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Warships (Breaking-Up)

Volume 149: debated on Friday 16 December 1921

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asked the Parliamentary Secretary to the Admiralty whether the Admiralty has signed a contract for the breaking up of a number of British warships in Germany; and, if so, whether he can give to the House the reasons for this action when there are so many men unemployed in Britain who could do this work?

The answer to the first part of the question is in the affirmative. This step was taken after every effort had been made to dispose of these ships for breaking up in this country. I should explain that the facilities in this country for breaking up old ships—especially large vessels—are fully occupied for some time to come, in consequence of the special measures taken by the Admiralty during the last few months to distribute vessels for breaking up to various ports in Great Britain in order to relieve unemployment. There can, therefore, be no question of the action of the Admiralty having prejudicially affected the employment situation, as is suggested in the second part of the hon. Member's question.

Surely the unemployed men in the shipbuilding places who have constructed those vessels are equally able to destroy them, and facilities are there in the yards for the destruction of any vessels? Why is it, therefore, necessary that the Government, which is supposed to be giving money to the unemployed, should not give work to these men instead of doles, and permit those vessels to be broken up in those yards, although it may cost a little more money than in Germany?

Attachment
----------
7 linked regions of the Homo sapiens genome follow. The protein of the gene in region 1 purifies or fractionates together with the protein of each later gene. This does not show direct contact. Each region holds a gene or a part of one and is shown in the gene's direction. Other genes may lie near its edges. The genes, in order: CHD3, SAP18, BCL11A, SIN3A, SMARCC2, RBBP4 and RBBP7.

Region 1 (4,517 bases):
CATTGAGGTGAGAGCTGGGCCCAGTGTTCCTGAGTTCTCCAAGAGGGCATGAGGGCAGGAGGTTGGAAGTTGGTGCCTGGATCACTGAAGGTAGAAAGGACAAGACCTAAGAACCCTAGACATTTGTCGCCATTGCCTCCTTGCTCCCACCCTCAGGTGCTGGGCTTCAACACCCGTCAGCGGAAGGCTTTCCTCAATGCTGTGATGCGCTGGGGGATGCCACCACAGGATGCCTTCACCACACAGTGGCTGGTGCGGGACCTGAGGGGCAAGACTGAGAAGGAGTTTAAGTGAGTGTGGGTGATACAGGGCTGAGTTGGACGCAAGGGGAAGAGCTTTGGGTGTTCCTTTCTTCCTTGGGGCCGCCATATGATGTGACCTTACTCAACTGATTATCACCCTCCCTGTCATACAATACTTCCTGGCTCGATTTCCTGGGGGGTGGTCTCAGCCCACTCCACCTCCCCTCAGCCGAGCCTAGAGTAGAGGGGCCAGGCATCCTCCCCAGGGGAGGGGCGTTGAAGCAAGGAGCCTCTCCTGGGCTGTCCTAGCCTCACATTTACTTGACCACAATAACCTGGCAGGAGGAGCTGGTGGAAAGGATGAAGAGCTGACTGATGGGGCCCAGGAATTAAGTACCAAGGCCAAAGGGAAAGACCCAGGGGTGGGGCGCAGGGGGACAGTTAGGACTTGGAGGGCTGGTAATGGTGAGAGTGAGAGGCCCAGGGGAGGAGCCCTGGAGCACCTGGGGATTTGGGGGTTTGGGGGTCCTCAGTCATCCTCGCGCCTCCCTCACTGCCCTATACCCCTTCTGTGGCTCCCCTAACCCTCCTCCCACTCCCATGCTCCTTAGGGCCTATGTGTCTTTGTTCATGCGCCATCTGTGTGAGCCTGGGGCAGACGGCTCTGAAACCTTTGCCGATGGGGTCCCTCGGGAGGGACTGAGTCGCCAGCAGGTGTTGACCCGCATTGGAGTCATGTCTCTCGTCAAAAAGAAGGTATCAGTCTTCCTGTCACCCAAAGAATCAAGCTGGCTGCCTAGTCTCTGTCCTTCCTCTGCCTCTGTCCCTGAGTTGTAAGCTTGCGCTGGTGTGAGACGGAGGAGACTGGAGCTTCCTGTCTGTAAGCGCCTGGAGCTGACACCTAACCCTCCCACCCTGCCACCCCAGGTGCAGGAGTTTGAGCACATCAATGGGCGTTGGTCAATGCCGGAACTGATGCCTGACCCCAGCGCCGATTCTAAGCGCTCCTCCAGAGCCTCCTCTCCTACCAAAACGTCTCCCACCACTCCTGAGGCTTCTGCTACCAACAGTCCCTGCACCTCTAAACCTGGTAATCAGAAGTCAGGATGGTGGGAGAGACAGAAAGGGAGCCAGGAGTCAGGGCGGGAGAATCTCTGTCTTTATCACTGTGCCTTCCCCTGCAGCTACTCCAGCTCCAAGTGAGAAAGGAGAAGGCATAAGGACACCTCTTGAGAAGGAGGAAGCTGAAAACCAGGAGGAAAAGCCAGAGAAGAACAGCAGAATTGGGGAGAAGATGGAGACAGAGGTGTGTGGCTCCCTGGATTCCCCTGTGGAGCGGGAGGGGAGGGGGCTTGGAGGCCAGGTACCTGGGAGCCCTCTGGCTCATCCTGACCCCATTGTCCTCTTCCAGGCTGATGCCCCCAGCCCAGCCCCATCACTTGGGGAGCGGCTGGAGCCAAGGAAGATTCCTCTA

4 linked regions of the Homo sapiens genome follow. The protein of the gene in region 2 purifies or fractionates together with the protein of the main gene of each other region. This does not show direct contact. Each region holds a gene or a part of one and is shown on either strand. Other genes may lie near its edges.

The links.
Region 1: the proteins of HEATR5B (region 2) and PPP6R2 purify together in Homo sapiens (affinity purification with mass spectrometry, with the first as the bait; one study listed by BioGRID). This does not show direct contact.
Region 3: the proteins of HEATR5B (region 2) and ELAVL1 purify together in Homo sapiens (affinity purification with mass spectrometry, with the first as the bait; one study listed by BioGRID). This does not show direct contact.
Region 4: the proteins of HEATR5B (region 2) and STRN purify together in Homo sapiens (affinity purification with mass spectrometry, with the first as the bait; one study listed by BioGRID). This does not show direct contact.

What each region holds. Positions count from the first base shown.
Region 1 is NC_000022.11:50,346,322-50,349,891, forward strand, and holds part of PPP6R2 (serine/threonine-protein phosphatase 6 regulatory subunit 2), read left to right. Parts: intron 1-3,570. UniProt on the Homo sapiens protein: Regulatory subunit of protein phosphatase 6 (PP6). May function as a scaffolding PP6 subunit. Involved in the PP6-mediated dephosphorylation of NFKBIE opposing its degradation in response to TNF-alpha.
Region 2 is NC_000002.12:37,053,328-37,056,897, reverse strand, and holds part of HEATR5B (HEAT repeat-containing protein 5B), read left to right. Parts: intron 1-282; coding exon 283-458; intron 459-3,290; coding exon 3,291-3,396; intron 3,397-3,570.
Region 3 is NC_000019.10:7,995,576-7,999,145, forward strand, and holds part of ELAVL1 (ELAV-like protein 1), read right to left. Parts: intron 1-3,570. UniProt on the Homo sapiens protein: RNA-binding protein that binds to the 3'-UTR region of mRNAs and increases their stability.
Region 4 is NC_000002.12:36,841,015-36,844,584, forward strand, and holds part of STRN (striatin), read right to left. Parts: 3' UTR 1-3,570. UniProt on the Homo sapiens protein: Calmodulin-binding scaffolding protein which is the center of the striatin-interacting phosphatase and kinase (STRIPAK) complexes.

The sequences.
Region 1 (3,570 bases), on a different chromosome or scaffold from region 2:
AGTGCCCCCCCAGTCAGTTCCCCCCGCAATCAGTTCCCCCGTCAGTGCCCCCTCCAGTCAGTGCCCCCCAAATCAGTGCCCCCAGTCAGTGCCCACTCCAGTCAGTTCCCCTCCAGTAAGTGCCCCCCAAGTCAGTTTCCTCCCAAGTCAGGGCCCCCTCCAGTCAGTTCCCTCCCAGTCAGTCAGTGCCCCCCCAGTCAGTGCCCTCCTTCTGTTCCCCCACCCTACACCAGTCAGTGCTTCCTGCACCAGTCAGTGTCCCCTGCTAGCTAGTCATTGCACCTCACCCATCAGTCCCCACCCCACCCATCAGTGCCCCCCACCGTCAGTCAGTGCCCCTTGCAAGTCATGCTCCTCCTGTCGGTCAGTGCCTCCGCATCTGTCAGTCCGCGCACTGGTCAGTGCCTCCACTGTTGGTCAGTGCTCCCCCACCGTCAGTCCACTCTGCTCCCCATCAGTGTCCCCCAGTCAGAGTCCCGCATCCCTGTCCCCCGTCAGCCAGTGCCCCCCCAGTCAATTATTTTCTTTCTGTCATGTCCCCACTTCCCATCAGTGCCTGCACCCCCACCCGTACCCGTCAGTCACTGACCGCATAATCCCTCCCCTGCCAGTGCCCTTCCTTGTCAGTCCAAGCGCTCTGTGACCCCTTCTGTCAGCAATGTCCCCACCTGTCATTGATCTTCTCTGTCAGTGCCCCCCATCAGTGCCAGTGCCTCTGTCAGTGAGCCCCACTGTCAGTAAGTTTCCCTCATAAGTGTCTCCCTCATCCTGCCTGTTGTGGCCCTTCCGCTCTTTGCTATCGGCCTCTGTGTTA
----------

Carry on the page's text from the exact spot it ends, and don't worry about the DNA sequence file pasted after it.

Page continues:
We have approached a number of firms to see whether they could not possibly take part in ship-breaking, but they all found it impossible to do so because, for one reason, they are overstocked with scrap, and there is already over 1,000,000 tons of surplus vessels being broken up in this country at this moment.

Is it not a fact that you have transferred the breaking up of these ships to Germany because they are paying lower wages than we are?

That certainly is not the case, because we have offered and disposed of a very large volume of ships for breaking up in this country at far lower prices than the particular block which has gone abroad, and we did this in order to relieve unemployment to the fullest extent.

Is the Government prepared to make an offer to the trade unions affected, giving them the option of finding men to break up the ships in this country?

I am ready to consider any practical suggestion which the hon. Member can make.